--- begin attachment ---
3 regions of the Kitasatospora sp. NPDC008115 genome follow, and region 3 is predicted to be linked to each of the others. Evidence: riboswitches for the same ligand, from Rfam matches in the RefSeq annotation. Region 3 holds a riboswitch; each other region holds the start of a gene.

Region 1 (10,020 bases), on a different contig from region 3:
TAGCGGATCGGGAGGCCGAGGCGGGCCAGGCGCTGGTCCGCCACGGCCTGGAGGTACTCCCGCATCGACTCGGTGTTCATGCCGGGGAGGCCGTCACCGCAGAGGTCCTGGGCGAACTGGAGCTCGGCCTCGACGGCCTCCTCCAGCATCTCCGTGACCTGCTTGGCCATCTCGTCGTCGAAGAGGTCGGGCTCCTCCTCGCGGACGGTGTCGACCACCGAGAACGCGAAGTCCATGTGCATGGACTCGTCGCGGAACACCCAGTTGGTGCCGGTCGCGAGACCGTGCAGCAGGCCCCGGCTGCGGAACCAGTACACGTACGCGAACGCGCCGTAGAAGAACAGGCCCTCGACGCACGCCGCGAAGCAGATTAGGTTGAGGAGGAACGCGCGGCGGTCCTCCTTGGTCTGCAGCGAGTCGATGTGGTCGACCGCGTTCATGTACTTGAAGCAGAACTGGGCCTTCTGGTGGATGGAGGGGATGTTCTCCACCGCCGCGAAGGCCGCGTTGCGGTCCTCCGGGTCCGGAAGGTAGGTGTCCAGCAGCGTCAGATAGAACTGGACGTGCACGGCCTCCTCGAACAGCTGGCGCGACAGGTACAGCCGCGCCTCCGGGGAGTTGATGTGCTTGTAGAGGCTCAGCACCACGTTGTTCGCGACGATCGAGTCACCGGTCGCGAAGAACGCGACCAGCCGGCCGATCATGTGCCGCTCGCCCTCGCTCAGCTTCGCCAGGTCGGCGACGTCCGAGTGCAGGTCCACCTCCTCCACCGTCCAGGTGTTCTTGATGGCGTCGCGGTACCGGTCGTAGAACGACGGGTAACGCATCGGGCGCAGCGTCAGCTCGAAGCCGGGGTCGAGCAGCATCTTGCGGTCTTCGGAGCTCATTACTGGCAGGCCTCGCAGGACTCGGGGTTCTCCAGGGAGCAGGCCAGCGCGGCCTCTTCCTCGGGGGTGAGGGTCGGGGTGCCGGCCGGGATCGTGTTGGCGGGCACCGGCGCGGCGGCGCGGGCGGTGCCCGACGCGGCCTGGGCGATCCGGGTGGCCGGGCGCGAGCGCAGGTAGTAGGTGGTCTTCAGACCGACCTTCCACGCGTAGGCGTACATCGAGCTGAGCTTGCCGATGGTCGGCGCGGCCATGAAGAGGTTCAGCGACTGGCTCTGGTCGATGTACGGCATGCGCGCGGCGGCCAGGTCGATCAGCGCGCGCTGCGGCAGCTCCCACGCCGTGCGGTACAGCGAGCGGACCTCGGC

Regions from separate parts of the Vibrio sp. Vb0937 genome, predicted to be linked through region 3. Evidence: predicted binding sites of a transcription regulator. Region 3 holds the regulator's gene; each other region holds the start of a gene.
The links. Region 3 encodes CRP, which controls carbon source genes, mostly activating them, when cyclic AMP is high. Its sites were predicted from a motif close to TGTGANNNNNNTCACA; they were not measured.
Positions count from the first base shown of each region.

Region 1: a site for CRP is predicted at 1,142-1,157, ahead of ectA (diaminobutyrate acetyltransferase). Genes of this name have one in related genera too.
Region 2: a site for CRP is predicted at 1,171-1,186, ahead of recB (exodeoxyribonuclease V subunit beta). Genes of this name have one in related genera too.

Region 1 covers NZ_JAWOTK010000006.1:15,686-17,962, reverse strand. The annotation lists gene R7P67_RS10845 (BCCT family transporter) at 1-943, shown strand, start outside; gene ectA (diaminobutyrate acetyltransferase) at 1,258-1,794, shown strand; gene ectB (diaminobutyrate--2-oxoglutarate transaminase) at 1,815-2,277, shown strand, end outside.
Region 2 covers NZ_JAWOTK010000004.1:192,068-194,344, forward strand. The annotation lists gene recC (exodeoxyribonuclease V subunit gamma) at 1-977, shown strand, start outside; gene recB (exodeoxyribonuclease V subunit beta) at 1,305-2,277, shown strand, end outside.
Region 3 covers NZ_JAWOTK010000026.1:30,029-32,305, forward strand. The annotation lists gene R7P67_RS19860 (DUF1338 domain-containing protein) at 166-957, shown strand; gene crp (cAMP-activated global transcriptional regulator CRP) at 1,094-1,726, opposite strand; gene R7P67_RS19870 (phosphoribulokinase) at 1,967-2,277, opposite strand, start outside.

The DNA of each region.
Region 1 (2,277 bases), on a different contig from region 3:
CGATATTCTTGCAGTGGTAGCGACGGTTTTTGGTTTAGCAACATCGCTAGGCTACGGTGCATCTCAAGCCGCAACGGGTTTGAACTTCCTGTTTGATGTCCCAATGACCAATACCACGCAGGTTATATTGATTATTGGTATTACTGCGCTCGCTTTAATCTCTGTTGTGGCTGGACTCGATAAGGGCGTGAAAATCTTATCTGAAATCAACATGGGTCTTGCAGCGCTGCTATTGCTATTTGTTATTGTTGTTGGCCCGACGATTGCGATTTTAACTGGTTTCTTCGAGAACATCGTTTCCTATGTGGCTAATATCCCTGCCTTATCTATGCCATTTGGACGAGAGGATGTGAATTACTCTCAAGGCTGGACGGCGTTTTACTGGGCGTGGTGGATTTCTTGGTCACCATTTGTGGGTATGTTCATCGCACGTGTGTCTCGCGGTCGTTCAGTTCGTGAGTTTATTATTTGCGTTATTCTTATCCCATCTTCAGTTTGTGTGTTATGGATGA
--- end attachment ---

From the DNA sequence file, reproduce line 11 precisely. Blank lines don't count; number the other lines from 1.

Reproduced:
Region 3 covers NZ_JAWOTK010000026.1:30,029-32,305, forward strand. The annotation lists gene R7P67_RS19860 (DUF1338 domain-containing protein) at 166-957, shown strand; gene crp (cAMP-activated global transcriptional regulator CRP) at 1,094-1,726, opposite strand; gene R7P67_RS19870 (phosphoribulokinase) at 1,967-2,277, opposite strand, start outside.